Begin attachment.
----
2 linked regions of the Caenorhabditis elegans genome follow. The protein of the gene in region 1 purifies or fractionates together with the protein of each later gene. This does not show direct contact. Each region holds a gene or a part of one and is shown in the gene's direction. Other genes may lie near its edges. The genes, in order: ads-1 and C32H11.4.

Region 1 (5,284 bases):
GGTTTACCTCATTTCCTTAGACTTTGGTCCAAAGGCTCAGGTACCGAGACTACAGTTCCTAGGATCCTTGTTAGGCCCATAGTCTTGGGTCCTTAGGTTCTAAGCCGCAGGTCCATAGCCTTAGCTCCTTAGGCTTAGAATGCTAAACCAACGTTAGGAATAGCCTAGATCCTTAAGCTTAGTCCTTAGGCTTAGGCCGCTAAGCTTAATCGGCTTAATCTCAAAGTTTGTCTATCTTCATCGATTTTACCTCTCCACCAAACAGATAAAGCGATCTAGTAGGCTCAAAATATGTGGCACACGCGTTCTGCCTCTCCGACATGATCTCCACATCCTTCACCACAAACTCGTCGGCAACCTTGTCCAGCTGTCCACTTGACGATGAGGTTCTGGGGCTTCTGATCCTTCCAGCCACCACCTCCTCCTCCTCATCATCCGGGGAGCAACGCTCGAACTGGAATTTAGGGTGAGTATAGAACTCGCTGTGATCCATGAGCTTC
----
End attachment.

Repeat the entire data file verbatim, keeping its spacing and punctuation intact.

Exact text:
2 linked regions of the Caenorhabditis elegans genome follow. The protein of the gene in region 1 purifies or fractionates together with the protein of each later gene. This does not show direct contact. Each region holds a gene or a part of one and is shown in the gene's direction. Other genes may lie near its edges. The genes, in order: ads-1 and C32H11.4.

Region 1 (5,284 bases):
GGTTTACCTCATTTCCTTAGACTTTGGTCCAAAGGCTCAGGTACCGAGACTACAGTTCCTAGGATCCTTGTTAGGCCCATAGTCTTGGGTCCTTAGGTTCTAAGCCGCAGGTCCATAGCCTTAGCTCCTTAGGCTTAGAATGCTAAACCAACGTTAGGAATAGCCTAGATCCTTAAGCTTAGTCCTTAGGCTTAGGCCGCTAAGCTTAATCGGCTTAATCTCAAAGTTTGTCTATCTTCATCGATTTTACCTCTCCACCAAACAGATAAAGCGATCTAGTAGGCTCAAAATATGTGGCACACGCGTTCTGCCTCTCCGACATGATCTCCACATCCTTCACCACAAACTCGTCGGCAACCTTGTCCAGCTGTCCACTTGACGATGAGGTTCTGGGGCTTCTGATCCTTCCAGCCACCACCTCCTCCTCCTCATCATCCGGGGAGCAACGCTCGAACTGGAATTTAGGGTGAGTATAGAACTCGCTGTGATCCATGAGCTTC